Apple has drawn a line in the sand, so to speak.
It is debatable as to what that line means and signifies, but there is a line nonetheless.
Earlier this week, Apple released a letter to its customers, explaining that the FBI is asking them to create a new kind of phone with a backdoor. A backdoor meaning it would give them a portal for surveilling "terrorists."
This all came about in the wake of the San Bernardino terrorist investigation. There are details in this story still emerging by the hour, but one thing is definite: Apple has made a loud public statement opposing the very idea of stripping out essential aspects of its product that protect its customers privacy.
The FBI is using terrorism as an opportunity to get a foothold to something they've had trouble doing for a while. And making it a big public matter could be an effective strategy because there are still many Americans that all too willing to trade their liberty for safety.
Keep this in mind. Many people claim to be open to the FBI having remote access to their phones/computers, as long as it helps to protect them from "terrorists." The problem begins to pick up speed though when we develop a better understanding of their tactics and strategies. What they collect today from an innocent citizen could be used against that citizen 5-10 years from now.
If sometime down the road you do something that crosses them, they will use everything they can to make a case against you. Even if it was something that you said or wrote, privately, years ago. And they were able to do that because we granted them access to our private communications.
That is what it could look like. And you won't believe how the definition of "terrorist" could stretch. What if you were considered a "terrorist" if you supported an Independent or Libertarian candidate for President, and not a Republican or Democrat? What if you wrote on your Facebook page that you didn't agree with something the President said on TV? Could that make you a "terrorist" or a "threat" to national security? Stranger things have happened.
In summary, the FBI is proposing (trying to force Apple) to create a new kind of vulnerable phone that affects all of us. Even if you didn't care about NSA or FBI tracking and potentially building a case against you for the future, understand this- if you understood the phone the FBI wants Apple to create, you just wouldn't want it. I honestly believe that.
And remember, we're living in the physical world- nothing is 100% secure. Life comes with a degree of risk, and there's nothing any of us can do about that. But we should assume, demand, some "inalienable" right to protect ourselves, which includes our private thoughts. And "private thoughts" that we share are shared with the confidence that they will remain with those intended parties.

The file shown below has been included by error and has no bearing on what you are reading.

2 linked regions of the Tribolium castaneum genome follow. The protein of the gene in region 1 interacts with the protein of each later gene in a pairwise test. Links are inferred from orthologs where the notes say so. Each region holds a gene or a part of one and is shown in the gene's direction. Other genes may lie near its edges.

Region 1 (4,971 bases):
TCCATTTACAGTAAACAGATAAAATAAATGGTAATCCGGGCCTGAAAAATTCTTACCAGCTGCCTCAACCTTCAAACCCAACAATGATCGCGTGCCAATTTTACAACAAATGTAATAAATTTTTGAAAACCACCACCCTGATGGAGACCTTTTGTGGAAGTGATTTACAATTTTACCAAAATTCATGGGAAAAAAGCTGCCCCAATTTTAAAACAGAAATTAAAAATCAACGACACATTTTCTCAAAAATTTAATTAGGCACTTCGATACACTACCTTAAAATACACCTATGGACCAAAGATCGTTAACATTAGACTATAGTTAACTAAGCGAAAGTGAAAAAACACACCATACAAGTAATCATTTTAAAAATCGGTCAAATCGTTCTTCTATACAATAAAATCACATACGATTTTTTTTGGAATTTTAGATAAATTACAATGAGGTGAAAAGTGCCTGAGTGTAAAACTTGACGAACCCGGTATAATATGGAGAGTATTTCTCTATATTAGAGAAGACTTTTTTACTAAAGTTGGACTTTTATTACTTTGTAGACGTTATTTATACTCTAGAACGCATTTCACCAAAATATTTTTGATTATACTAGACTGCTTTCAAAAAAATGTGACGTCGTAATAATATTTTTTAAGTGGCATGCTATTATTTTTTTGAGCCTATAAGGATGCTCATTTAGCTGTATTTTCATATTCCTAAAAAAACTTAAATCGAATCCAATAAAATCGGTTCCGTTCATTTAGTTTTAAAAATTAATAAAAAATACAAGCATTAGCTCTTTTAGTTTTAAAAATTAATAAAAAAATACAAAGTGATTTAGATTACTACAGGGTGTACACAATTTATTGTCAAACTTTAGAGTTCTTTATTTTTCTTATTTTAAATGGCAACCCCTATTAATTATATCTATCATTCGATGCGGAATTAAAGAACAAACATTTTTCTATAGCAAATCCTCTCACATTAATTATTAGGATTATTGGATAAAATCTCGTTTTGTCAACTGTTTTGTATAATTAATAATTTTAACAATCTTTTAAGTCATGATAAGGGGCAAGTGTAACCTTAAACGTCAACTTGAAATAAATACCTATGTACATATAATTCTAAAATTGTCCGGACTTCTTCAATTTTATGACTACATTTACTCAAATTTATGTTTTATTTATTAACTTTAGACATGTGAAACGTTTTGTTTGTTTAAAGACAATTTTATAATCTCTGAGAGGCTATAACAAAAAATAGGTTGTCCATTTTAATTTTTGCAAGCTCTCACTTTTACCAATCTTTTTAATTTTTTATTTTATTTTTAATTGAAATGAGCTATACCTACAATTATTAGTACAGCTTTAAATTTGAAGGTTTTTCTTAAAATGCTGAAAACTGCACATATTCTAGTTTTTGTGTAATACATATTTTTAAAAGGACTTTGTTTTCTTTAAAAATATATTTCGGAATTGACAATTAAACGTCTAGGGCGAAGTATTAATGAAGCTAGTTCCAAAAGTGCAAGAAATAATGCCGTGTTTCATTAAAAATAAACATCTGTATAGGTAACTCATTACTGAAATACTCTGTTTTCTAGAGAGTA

The bottom line is, in America, we have rights. As an American citizen, I have rights. Civil rights and constitutional rights. You, the government, your job is to protect my rights. Do not create legislation and policy that violate my rights.
I don't want to interfere with anyone else's "right" to live in fear and complacency, but I stand with Apple.
Regarding safety and sovereignty, there are many things to be aware of when using the internet. Right now, I'm going to point out the one right at the top.
And it's second to none. By far.
Not to say there aren't many important facts and matters that can't be over-emphasized, but this one you can't avoid, at any cost.
Additionally, this fact will only be strengthened going into the future. Just as it has solidified itself into significance as the internet as gained wider use, it will continue into the future.
That fact put simply is this:
"There is no way to guarantee your security online."
I don't care what anybody says. Everything has a crack. It might take the most sophisticated hacker(s) to spot and penetrate it, but if they want to, they will.
Admittedly, that is just the simple fact.
So what is Clear Your Tracks about then? If there is no guaranteed way to ensure my safety and ability to "clear my tracks," then what's the point?
First, there are the basic points of interest. Like staying up to date on the ways to keep your girlfriend from knowing, that even though you're 38 years old, you still like to watch Justin Bieber videos on YouTube. And how to keep a curious kid from checking your Google history to see what presents you've been researching for their birthday or Christmas.
You can guarantee those abilities.
What can't be guaranteed, is that your Gmail account won't be sold out by Google to a third party. Or that Facebook won't be monitoring your activity for your opinion on "hot topics," then hand it over to the government. Email, social media, and anything you think is, or should be private, is at best, not really. Not from everyone.
And when you leave the "field," and those rules, you have the "streets" which are synonymous with the wild, wild west. You have HACKERS. And you're an international citizen. Somebody can mug you on the streets of the internet, but you can't yell out for a cop at that point. They just don't deal with most of the offenses online. Your bank account gets hacked? It's not like your wallet being stolen.
THAT is where Clear Your Tracks comes in. It's about each of us being informed of the facts of the digital world we are living in, and being well disposed to protect and ensure our safety and the safety of those we care about most.
We can definitely do